Located in the historic Pike Place Market, Isadora’s has specialized in exquisite antique jewelry for 38 years. Our discriminating collection includes pieces from the early 1800’s through the 1950’s, without a reproduction to be found. Our precious pieces are sent to North American Gem Lab for independent appraisals. We invite you to call our toll free number for applicable discounts. On many of our pieces, we are able to offer between 10-25% off of appraisal value.

Friday, March 26, 2010

The Beauty of Imperfection

My brother is an enormous J.M. Barrie fan and has read all his books, plays, short stories and other random writings.And I’m not sure which story it was but I remember him telling me once of a moment in one of Barrie’s writings that clarified things for him. Barrie said, and I am paraphrasing as this conversation happened long ago, Barrie said, ‘in each person a flaw resided and that is where the story came from.’

This conversation codified something for me. I have always found perfection boring. I understand the drive for perfection but actual perfection leaves me a little cold. It is the flaws that make stories interesting. It is the flaws that make people interesting. It is the flaws that make life interesting. And I feel that way about gemstones to.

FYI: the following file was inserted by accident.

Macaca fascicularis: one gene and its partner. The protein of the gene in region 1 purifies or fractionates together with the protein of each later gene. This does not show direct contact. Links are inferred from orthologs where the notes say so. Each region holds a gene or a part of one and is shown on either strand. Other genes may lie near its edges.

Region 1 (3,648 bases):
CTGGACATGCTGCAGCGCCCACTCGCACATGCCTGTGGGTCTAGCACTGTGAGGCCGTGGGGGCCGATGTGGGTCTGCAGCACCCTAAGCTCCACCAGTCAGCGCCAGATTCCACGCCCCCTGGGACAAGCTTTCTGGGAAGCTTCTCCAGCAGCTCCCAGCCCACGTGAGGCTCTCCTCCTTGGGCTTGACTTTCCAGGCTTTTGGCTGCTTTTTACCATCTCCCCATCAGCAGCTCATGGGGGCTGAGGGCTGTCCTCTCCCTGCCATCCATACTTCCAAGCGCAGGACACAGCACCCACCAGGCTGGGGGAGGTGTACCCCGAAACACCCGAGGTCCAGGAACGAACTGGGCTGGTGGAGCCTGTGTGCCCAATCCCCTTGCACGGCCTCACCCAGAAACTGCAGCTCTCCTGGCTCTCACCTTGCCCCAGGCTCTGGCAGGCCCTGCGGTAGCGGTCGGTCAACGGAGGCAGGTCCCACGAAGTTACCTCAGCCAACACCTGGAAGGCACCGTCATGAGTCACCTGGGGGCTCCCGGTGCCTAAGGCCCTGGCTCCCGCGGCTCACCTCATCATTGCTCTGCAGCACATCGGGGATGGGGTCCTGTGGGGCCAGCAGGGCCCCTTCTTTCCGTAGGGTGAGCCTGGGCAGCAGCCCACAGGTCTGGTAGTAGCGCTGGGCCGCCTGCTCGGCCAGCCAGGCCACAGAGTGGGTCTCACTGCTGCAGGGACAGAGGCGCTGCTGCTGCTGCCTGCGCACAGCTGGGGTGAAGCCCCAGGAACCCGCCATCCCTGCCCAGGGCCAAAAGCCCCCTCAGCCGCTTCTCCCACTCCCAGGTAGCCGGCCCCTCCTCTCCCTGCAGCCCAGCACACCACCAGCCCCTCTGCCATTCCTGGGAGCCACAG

Isadora’s sells ideals stones; stones that fulfill all the promise of the four c’s. And don’t get me wrong, a D Flawless diamond is a thing of beauty but it never seduces me the way a stone with its own quirks, flaws and ultimately beauty does. A stone with its own idiosyncrasies puts butterflies in my stomach and when one of those stones arrive in our store I find myself inexplicably drawn to it.

The stone, which I hold as, the standard for beautiful stones was in Isadora’s three years ago and my co-worker sold it to someone who wasn’t me (I forgave her but just barely).
I still dream about that emerald. It was a hazy green. Not the deep green considered most valuable but almost the color of spearmint and it had this magical inner glow. It was heavily included, each internal flaw seeming to tell the story of this stone’s birth.

And when it came time to pick my own engagement ring (with my fiancĂ©’s assistance of course) I looked for a ring with, for a lack of a better word humanity.

There are two diamonds in my engagement ring. Both look hand cut. One is an Old European cut diamond and the other, sitting right next to it, is an Old Mine cut diamond. Two stones that are not the same but still make sense together. And I have to admit the Old Mine cut diamond is my favorite of the two.